Tag Archives: spectroscopy

Infrared (IR) Spectroscopy

Infrared (IR) #spectroscopy is a powerful technique that allows to obtain information about the chemical structure of a variety of substances by utilizing infrared electromagnetic radiation. In this science video we will discuss the basics of this technique with the help of 3D animations and also perform a practical demonstration, where we study a Teflon substrate with ATR technique. The video was made by Captain Corrosion OÜ in collaboration with Uno Mäeorg (Associate Professor in Organic Chemistry, Institute of Chemistry, University of Tartu).

Educators can download some of the animations used in the video from our online library to enhance their courses.

X-Ray Fluorescence Spectroscopy (XRF)

X-ray fluorescence spectroscopy (XRF) is one of the most common techniques used for studying the elemental composition of different materials. In this materials characterization method the sample is irradiated with x-ray radiation, which knocks out electrons from atoms, leaving them in an excited state. During the relaxation of these atoms the excess energy is released in the form of x-ray radiation. The energy and intensity of this radiation however depends directly on the composition of the material. Therefore it is possible to study a materials composition by detecting the x-rays that come out of the sample. Watch our video to learn more!

Low-Energy Ion Scattering Spectroscopy (LEIS)


Low-energy ion scattering spectroscopy (LEIS) is an exciting technique that allows to study the structure and chemical composition of a materials surface.

In this materials characterization method the sample is bombarded with a stream of ions and the positions, velocities and energies of the scattered ions are observed. The energy of scattered ions depends on the mass of the target, so there are distinct peaks in the energy spectrum of the scattered ions. These peaks give information about the samples elemental composition. The uniqueness of this technique lies in its sensitivity to the very first atomic layer on a sample and with forward scattering setup it is even capable of directly observing hydrogen atoms.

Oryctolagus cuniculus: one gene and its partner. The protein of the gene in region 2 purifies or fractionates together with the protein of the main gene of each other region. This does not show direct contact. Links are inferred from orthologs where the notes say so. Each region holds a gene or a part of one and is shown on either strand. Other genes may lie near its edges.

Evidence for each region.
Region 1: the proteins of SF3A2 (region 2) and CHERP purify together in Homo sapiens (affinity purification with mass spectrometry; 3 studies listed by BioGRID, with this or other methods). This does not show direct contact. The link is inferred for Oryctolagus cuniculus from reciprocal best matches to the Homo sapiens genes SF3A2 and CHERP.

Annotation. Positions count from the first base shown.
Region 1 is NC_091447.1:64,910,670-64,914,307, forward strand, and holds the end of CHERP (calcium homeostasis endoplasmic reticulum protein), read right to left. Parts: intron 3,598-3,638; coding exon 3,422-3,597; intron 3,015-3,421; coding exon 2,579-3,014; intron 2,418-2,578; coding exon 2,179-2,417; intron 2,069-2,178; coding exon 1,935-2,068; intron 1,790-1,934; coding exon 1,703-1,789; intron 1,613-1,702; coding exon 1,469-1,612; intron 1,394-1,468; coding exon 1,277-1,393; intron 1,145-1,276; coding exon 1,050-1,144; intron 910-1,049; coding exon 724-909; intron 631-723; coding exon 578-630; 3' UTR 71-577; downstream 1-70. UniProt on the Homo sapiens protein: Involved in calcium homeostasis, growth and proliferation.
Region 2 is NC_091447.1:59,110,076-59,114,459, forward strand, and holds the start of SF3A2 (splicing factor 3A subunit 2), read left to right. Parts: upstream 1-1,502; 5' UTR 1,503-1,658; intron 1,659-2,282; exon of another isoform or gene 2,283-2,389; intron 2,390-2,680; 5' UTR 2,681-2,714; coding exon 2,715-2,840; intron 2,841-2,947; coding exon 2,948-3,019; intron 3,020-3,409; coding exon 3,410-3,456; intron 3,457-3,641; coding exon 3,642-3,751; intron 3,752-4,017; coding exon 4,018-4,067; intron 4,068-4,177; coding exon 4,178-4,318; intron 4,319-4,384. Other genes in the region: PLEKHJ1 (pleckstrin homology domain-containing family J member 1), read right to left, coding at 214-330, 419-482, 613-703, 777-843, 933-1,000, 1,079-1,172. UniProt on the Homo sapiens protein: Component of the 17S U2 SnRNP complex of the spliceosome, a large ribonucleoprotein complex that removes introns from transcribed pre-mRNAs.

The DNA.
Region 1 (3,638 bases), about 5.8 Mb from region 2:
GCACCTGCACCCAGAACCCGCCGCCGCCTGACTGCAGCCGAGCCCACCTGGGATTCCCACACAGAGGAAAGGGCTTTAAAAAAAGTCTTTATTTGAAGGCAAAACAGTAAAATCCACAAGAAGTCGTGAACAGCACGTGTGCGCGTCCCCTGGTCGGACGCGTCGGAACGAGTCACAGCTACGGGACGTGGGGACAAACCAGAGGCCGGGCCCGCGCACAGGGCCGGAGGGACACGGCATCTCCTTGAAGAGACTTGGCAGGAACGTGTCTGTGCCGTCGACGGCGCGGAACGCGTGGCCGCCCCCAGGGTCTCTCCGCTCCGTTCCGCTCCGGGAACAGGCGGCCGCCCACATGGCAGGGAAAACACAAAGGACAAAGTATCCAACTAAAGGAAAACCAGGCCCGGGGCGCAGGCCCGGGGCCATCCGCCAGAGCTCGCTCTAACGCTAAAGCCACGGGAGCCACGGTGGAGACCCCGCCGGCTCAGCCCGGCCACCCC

One of the main components of the system is the ion gun, that shoots ions at the studied substrate. The most widely used ions for that purpose are ionized noble gas or alkali atoms. Noble gas such as helium, neon or argon is ionized with electrons, giving them a positive charge. Alkali ion beams can be created by heating alkali wafers. In low-energy ion scattering spectroscopy the ions usually have an energy from 500 eV to 10 000 eV. The precise desired energy of the ions is obtained by applying a suitable accelerating voltage.

Before interacting with the substrate, the ions first need to pass through the ion beam manipulator, that narrows the beam and also filters the ions based on mass and velocity. For some experiments the ion beam is also chopped with an unipolar electrical chopper – a pulsed-wave generator, that lets through ions only when no voltage is applied. As a result the ion beam leaves the ion beam manipulator in pulses. By using short ion pulses, one can separate backscattered primary ions, for example He, from sputtered ions of different masses by time gating. This makes it possible to detect signals that would otherwise be buried in the background that is caused by ions sputtered from the sample surface.